Molybdenum Deficiency

What is Molybdenum Deficiency?

Molybdenum is an element of the VI group of the periodic system; at. n – 42, at. m. – 96. The name comes from the Greek. molybdos (lead). Highlighted by P. Gjelm in 1781 (Sweden).

Molybdenum is a silver, shiny, soft metal. In nature, molybdenum occurs in the form of sulfide ores and molybdates of lead or iron. The natural source of molybdenum is the molybdenite mineral; Molybdenum is usually obtained as a by-product of copper production. Molybdenum compounds are used in the production of various alloys, electrodes, mineral fertilizers, and are used as catalysts in the biological fixation of nitrogen.

In medicine, molybdenum radioisotopes are used for diagnostic purposes (liver scan, study of blood circulation in the muscles); They study the effectiveness of ammonium tetramolybdate in the treatment of brain tumors and in male infertility.

Causes of Molybdenum Deficiency (Insufficiency)

  • vegetarian diet;
  • parenteral nutrition;
  • excess tungsten in the body.<

Pathogenesis during Molybdenum Deficiency (Insufficiency)

Molybdenum compounds enter the body with food. Soluble compounds are easily absorbed from the gastrointestinal tract, are absorbed from the lungs, and enter the bloodstream from the sites of parenteral administration.

For a day, 75-250 mcg of molybdenum enters the body of an adult with food. More than half of the molybdenum received in the gastrointestinal tract is absorbed into the blood. Then, about 80% of the molybdenum that enters the bloodstream, binds to proteins (primarily albumin) and is transported throughout the body. In the body, molybdenum accumulates in the liver, and in the blood it is evenly distributed between the formed elements and plasma. Molybdenum does not accumulate in mammals. Soluble molybdenum compounds are excreted in the urine and feces.

The physiological significance of molybdenum for animals and humans was first shown in 1953, with the discovery of the influence of this element on the activity of the xanthine oxidase enzyme. Molybdenum is part of a number of enzymes (aldehyde oxidase, sulfite oxidase, xanthine oxidase, etc.) that perform important physiological functions, in particular, the regulation of uric acid metabolism. The lack of molybdenum in the body is accompanied by a decrease in the content of xanthine oxidase in the tissues. Ammonium thiomolybdate (a soluble salt of molybdenum) is an antagonist of copper and disrupts its utilization in the body. There is evidence that molybdenum plays an important role in the incorporation of fluoride into tooth enamel, as well as in the stimulation of hematopoiesis.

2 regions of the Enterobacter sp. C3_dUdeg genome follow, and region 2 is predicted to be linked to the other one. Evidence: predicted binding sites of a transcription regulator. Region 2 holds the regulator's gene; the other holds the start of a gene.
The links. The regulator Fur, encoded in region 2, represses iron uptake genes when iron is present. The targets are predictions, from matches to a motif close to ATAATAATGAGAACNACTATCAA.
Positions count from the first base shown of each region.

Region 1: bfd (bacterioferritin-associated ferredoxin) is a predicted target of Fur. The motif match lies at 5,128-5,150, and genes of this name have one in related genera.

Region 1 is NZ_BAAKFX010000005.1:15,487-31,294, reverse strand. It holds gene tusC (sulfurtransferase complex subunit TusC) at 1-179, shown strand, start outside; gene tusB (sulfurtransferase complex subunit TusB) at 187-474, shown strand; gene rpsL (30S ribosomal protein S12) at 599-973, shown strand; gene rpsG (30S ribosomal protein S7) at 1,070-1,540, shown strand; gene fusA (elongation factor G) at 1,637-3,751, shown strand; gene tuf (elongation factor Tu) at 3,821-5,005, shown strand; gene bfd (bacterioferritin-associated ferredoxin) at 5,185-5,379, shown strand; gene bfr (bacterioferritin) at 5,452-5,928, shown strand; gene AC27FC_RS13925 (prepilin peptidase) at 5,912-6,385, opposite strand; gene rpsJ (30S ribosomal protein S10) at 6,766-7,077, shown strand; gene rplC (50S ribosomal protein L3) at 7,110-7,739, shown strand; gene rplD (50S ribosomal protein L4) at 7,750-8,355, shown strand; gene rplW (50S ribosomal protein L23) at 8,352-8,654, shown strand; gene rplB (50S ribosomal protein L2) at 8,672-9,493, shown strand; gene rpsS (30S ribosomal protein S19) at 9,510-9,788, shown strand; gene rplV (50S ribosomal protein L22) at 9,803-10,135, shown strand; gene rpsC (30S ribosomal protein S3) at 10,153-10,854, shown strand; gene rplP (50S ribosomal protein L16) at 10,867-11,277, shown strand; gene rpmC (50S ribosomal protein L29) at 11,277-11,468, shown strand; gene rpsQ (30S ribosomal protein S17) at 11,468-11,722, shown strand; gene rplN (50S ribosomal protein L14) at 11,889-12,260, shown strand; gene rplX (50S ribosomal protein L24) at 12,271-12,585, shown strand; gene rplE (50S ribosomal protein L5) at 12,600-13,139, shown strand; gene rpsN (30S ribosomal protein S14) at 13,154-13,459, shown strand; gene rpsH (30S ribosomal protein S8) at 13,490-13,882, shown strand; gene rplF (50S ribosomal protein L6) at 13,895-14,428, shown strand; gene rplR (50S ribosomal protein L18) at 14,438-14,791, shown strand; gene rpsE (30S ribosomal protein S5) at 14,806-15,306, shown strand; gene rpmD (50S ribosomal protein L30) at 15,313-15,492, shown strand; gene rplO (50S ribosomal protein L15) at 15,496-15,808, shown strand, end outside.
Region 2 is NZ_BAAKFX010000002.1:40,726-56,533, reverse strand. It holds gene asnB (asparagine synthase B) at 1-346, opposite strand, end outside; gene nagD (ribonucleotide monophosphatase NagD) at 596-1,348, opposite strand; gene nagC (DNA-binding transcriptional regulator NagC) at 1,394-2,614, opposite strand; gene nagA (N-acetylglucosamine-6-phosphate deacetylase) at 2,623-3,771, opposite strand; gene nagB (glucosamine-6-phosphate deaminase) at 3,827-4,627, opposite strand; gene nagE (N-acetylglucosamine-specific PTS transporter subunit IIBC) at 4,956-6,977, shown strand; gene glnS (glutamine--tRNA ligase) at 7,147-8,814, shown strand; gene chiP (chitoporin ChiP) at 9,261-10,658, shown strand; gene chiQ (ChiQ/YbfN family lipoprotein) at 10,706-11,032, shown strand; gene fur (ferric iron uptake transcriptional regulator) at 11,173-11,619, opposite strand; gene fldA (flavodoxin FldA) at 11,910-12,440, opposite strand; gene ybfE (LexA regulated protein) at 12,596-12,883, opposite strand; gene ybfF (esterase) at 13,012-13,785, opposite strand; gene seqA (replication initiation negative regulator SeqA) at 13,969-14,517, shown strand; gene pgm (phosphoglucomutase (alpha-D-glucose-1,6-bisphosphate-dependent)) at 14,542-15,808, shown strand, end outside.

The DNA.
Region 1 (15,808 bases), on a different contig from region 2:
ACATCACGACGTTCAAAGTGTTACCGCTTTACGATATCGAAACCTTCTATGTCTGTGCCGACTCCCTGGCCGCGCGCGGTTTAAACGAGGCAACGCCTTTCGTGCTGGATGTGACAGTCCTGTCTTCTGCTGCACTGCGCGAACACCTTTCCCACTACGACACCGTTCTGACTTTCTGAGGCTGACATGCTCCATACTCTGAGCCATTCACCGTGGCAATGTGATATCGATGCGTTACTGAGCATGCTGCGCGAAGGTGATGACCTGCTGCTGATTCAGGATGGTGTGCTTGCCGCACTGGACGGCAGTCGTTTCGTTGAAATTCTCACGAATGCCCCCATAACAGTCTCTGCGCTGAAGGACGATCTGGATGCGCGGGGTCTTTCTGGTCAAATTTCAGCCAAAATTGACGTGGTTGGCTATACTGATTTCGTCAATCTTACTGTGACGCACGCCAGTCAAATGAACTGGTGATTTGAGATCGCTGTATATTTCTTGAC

Toxic dose to humans: 5 mg.

Lethal dose for humans: 50 mg.

Symptoms of Molybdenum Deficiency (Insufficiency)

If the body lacks molybdenum (or excess tungsten), the ability to oxidize xanthine to uric acid is impaired, methionine catabolism is inhibited, urinary acid and inorganic sulfate excretion decreases, and the growth rate decreases. Xanthine kidney stones form. Molybdenum deficiency can lead to a decrease in the breakdown of cellulose and excessive accumulation of copper in the body, up to copper intoxication. All these phenomena can be eliminated by adding molybdenum to the diet.

In some parts of the world, endemic diseases are observed associated with the degree of provision of the population with molybdenum (for example, an increase in the incidence of esophageal cancer in the province of Henan, China; Transkei, South Africa).

The main manifestations of molybdenum deficiency:

  • decreased activity of molybdenum-containing enzymes;
  • irritability, irritability;
  • violation of visual (“dark”) adaptation, “night blindness”;
  • heart rhythm disturbance (tachycardia);
  • increased risk of esophageal cancer.

Diagnosis of Molybdenum Deficiency (Insufficiency)

Assessment of the molybdenum content in the body is based on the results of blood and hair tests. The average content of molybdenum in blood plasma is 0.3-1.2 μg / l, hair 0.02-2.0 μg / g. With excessive intake of molybdenum in the body, its concentration in the urine, plasma (serum) of the blood, and hair increases. Along with this, there is an increase in the content of copper in the urine, ceruloplasmin in the blood serum, an increase in the activity of erythrocyte xanthine oxidase and the concentration of uric acid in the blood serum and urine.

Treatment of Molybdenum Deficiency (Insufficiency)

Molybdenum deficiency can be eliminated with a diet that includes dairy and meat (liver, kidneys, brains) products, legumes, leafy vegetables; as well as the introduction of molybdenum-containing drugs and BADP. The addition of 300 μg of ammonium molybdate to the infusion with full parenteral nutrition prevents the development of molybdenum deficiency.